Verse 5 points out that God selected Cyrus for this important task although he was not of Jewish heritage and had little, if any, background in their religion. By comparison, none of the kings of Israel (the ten northern tribes) and few of the kings of Judah had ever been used by God in such a dramatic way. In verse 7, the words, “I . . . create evil” are a reference to God’s allowing of calamities and catastrophes, not to moral evil.

While the prophecy concerning Cyrus proved to be accurate, these verses also pointed to the day when Christ would come. Verse 22 indicates something more than a restoration of people to their rightful earthly inheritance. Christ would make it possible for people to be saved spiritually and made eligible for eternal benefits which were otherwise lost by the fall of man.

Repeatedly in chapter 45, God points out that He is Lord over all, and that beside Him there is none other. By using Cyrus, God was also showing that He was God of the entire world, not just of Judah or Israel. This thought is reinforced by verse 6, which states that God rules “from the rising of the sun, and from the west, that there is none beside me.” In the same vein, verse 22 is a call for people from all over the world to be saved.

In verses 9 and 10 God uses a little irony. Should the wet clay on the potter’s wheel yell out to the potter, criticizing what he is doing? Or would a newborn infant scream out to his mother and father in protest of their roles in bringing him into the world? God wanted Israel to see that these ideas were no more foolish than when humans protest against God and question His right to rule over them. God created the world, and He definitely has the right to set the rules and boundaries for mankind!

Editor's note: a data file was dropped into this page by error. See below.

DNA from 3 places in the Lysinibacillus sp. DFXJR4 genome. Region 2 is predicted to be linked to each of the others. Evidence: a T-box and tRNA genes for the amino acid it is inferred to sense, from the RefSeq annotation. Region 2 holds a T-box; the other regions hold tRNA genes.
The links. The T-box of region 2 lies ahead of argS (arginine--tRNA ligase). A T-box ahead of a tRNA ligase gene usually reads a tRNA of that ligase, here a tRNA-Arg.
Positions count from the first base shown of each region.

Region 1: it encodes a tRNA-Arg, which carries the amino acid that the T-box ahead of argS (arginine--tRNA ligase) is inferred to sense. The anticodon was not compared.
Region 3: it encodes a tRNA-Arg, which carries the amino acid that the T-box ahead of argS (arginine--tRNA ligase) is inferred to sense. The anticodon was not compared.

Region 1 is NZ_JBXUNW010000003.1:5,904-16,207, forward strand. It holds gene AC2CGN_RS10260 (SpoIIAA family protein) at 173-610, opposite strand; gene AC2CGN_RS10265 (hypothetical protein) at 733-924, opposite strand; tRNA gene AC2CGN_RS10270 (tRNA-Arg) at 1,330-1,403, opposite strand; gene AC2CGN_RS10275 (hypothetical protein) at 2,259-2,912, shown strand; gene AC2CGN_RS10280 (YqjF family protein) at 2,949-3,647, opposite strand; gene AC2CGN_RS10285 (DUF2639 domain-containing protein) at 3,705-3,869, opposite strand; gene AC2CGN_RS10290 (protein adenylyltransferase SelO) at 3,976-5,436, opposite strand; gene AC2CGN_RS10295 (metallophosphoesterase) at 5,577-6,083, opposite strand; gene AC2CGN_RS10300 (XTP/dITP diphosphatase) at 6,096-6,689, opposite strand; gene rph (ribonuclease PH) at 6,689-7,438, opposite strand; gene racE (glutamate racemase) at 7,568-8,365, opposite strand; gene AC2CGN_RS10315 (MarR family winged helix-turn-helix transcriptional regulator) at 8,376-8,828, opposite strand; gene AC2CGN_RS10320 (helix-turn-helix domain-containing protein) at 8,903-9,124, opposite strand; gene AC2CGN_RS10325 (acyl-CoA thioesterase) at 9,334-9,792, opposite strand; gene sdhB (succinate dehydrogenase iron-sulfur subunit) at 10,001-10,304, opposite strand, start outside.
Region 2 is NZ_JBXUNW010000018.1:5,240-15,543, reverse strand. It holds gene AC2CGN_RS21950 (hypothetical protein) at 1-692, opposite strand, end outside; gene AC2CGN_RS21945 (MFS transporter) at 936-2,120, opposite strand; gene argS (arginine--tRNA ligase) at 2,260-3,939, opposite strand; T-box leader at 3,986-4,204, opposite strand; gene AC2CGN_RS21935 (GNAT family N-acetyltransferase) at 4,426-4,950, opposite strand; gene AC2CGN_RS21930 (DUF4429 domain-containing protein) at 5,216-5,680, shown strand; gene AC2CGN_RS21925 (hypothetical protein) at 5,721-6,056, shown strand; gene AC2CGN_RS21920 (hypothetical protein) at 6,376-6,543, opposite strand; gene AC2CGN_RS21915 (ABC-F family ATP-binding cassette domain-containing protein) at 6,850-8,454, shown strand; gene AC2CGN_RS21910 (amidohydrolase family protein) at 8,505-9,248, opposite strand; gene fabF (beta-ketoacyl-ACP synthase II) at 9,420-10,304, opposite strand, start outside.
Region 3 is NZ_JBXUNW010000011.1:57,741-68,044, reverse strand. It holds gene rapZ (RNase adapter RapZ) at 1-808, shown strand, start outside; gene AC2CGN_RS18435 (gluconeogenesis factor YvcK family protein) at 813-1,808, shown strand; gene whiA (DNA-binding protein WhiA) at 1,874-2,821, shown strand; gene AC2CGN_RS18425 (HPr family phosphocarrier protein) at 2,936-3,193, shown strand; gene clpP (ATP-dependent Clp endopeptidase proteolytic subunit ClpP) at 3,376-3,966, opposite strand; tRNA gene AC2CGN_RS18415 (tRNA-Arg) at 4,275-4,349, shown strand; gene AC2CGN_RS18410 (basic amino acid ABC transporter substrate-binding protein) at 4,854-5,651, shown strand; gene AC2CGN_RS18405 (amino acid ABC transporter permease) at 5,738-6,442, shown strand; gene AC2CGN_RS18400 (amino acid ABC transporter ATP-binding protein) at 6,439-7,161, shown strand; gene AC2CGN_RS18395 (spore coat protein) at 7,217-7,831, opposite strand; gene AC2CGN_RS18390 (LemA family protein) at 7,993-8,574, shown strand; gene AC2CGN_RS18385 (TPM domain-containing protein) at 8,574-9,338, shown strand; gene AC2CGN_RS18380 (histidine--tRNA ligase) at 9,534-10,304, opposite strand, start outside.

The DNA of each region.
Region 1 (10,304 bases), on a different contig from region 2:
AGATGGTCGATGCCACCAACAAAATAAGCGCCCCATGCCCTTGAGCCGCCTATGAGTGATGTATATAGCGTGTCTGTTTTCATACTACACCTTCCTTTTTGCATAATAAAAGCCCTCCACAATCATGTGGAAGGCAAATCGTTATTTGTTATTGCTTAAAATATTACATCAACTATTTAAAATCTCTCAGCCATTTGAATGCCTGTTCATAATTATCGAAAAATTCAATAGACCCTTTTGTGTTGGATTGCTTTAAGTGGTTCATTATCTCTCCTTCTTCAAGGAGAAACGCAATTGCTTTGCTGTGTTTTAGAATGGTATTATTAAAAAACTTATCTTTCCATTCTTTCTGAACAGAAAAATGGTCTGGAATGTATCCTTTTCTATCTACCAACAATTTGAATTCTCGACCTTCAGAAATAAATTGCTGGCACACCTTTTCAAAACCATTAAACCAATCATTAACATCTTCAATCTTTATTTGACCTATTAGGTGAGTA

(Hannah’s Bible Outlines - Used by permission per WORDsearch)
IV.   The message of consolation: The Holy One of Israel comforting, redeeming and enriching
     A.   The promise of deliverance (comfort)
           4.   The consolation of Israel
                  c.   The proclamations of God
                       (2)   The restoration of Israel by Cyrus (44:24 — 45:7)
                       (3)   The reality of God’s sovereignty (45:8-17)
                       (4)   The invitation to salvation (45:18-25)


  1. How many times in Isaiah 45 do we read words to the effect that “God is the Lord, and beside Him there is none else”?"

  2. What are some of the proofs given that God indeed is the Lord?

  3. Cyrus was not a worshiper of God. What does God’s plan to use and help him indicate?

  4. How can God’s statements about Himself in this chapter encourage us today?


Perhaps today you will “see” God in nature or by His moving in your life. Whatever each moment brings, you can know that God is God, and there is no God beside Him. Yet He wants to walk with you if you will let Him.

1.    “How Big Is God” by Stuart Hamblen. Copyright 1959 by Hamblen Music Company.